In their respective appeals, Abbott and Gould both argued that the "except" clause at §924(c) was triggered by the mandatory minimums for the other crimes for which they were sentenced: the fifteen years for Abbott as a felon-in-possession, and the ten years for Gould for drug trafficking. Congress' intent, in their view, was to ensure that convictions brought at least five years in prison, not to add on additional years.[9] The Third Circuit in Abbott's case and the Fifth Circuit in Gould's both rejected their arguments and affirmed their sentences, ruling that the "except" clause only applied to sentences arising from violations of §924(c), not other crimes.

Abbott and Gould petitioned to the Supreme Court for review. Noting a circuit split on the issue, the Supreme Court granted certiorari and consolidated their cases for argument.[10]

The Court's decision[edit]

The Supreme Court affirmed the decisions of the Third and Fifth Circuits, upholding the imposition of the additional five-year minimum on both petitioners in an opinion delivered by Justice Ruth Bader Ginsburg.

The Court agreed with the government's statutory interpretation, that the "except" clause is triggered only when another provision commands a longer term for conduct specifically violating §924(c).[11] The Court's view was that "Congress intended the "except" clause to serve simply as a clarification of §924(c), not as a major restraint on the statute's operation."[12]

Gould argued that the "except" clause applied to any other mandatory minimum sentence imposed, while Abbott argued more narrowly that it applied to mandatory sentences arising from the same "criminal transaction" that constituted the §924(c) violation.[13] Both of the petitioners' arguments, however, would often remove any penalty for a violation of §924(c) and also anomalously give shorter sentences to more serious offenders.[14] The Court considered it implausible that Congress intended to lessen the severity of sentencing under §924(c) in 1998, particularly by doing so under a bill dubbed "An Act [t]o throttle criminal use of guns," an act that had as a "primary objective" the expansion of §924(c)'s coverage to reach firearm possession.[15]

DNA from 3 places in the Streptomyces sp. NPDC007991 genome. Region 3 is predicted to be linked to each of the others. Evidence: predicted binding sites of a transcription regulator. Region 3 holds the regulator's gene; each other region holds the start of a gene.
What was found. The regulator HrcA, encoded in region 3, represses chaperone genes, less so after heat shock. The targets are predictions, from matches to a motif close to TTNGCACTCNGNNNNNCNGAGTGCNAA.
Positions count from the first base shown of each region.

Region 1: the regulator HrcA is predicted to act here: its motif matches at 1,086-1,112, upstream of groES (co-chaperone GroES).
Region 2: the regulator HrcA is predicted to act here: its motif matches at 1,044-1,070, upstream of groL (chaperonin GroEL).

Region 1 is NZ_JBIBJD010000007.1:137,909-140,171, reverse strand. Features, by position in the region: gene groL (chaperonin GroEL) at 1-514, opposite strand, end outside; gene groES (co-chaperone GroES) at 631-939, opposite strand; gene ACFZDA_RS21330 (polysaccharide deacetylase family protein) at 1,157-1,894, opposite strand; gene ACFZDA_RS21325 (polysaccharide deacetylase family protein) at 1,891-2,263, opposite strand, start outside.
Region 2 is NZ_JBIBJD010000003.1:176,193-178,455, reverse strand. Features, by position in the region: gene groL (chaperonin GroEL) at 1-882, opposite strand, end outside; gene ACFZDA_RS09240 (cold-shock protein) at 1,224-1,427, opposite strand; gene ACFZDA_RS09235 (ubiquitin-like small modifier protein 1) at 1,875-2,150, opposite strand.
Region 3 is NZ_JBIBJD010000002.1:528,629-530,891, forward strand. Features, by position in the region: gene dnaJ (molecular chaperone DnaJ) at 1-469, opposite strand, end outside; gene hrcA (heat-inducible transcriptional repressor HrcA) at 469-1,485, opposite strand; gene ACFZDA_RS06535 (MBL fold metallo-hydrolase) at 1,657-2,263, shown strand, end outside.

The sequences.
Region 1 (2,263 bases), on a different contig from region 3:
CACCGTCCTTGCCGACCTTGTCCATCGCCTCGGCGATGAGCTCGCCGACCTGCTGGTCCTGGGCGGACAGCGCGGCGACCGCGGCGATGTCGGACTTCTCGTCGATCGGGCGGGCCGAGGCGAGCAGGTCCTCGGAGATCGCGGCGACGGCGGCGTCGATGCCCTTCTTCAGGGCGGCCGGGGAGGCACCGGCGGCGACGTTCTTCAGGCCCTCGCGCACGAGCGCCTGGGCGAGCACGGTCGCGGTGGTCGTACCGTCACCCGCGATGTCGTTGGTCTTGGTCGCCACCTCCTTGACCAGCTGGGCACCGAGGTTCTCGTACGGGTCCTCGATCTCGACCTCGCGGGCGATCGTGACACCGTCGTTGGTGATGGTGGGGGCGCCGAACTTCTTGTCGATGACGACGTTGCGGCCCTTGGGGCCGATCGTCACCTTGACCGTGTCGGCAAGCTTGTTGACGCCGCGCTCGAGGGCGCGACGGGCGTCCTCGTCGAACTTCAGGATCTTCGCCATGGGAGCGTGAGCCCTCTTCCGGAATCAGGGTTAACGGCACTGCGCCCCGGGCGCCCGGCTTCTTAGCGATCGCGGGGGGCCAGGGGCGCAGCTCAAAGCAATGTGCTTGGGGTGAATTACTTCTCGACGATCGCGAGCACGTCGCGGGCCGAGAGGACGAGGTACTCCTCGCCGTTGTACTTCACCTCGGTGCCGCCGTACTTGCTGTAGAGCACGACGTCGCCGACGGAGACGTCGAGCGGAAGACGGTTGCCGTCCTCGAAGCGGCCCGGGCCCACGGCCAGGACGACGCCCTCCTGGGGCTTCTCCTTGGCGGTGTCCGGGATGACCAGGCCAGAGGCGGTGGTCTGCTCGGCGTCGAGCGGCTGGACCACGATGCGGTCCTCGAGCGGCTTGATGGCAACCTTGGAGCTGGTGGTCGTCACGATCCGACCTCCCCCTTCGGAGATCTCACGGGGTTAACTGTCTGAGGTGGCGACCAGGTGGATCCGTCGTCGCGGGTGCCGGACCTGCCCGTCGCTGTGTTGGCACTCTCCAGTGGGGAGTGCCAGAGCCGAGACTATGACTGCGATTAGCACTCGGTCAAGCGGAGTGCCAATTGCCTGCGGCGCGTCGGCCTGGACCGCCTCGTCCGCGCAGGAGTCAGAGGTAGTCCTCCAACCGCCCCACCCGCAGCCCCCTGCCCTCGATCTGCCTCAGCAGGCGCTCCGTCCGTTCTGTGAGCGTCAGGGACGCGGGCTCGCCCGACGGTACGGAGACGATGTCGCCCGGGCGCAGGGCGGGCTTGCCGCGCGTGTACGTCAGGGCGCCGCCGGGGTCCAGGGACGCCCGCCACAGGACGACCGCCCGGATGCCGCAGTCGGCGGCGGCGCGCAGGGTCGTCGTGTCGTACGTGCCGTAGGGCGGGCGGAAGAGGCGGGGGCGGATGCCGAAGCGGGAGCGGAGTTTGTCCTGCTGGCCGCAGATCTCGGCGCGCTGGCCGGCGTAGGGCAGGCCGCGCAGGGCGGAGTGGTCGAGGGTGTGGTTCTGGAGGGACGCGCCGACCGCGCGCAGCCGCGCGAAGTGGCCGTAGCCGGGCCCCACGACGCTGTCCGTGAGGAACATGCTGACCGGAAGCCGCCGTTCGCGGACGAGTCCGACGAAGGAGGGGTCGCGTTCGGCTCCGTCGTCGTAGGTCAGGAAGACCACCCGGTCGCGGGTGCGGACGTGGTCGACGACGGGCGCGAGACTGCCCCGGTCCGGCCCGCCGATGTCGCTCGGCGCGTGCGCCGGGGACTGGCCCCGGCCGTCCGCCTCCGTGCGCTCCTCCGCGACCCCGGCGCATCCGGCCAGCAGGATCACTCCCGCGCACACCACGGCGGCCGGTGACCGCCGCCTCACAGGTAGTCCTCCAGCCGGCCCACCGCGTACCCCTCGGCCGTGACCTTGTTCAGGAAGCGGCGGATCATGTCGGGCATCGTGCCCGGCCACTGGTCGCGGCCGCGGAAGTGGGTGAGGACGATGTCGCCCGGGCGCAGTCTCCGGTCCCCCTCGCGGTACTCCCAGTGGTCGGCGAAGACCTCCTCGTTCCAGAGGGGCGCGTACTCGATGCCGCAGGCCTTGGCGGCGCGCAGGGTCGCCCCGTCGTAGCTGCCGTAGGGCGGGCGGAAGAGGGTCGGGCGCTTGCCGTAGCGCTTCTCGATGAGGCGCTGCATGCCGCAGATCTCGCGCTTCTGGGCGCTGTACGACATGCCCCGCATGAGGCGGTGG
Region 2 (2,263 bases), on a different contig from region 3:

Notes[edit]

  1. ^ Decided together with Carlos Rashad Gould v. United States, #09-7073.
  2. ^ Lower court proceedings in Gould: convicted and sentenced, N.D. Texas; affirmed, 329 Fed. Appx. 569 (5th Cir. ).
  3. ^ Barnes 2010; Liptak 2010.
  4. ^ Barnes 2010.
  5. ^ Abbott v. United States, slip op. at 5.
  6. ^ Abbott, slip op. at 5.
  7. ^ Abbott v. United States, slip op. at 3-4; Liptak 2010.
  8. ^ Abbott, slip op. at 4.
  9. ^ Barnes 2010.
  10. ^ Abbott, slip op. at 5 (collecting lower court cases and noting divergent interpretations).
  11. ^ Abbott, slip op. at 14-15. "For example,the mandatory minimum sentence for a §924(c) offense is five years, but if the firearm is brandished, the minimum rises to seven years, and if the firearm is discharged, to ten years. §924(c)(1)(A)(i), (ii), (iii). A defendant who possessed, brandished, and discharged a firearm in violation of §924(c) would thus face a mandatory minimum term of ten years." Slip op. at 3.
  12. ^ Abbott, slip op. at 16.
  13. ^ Abbott, slip op. at 9-10. The Court noted that Gould's sentence would remain unchanged under Abbott's formulation.
  14. ^ Abbott, slip op. at 11-12.
  15. ^ Abbott, slip op. at 10.

References[edit]

External links[edit]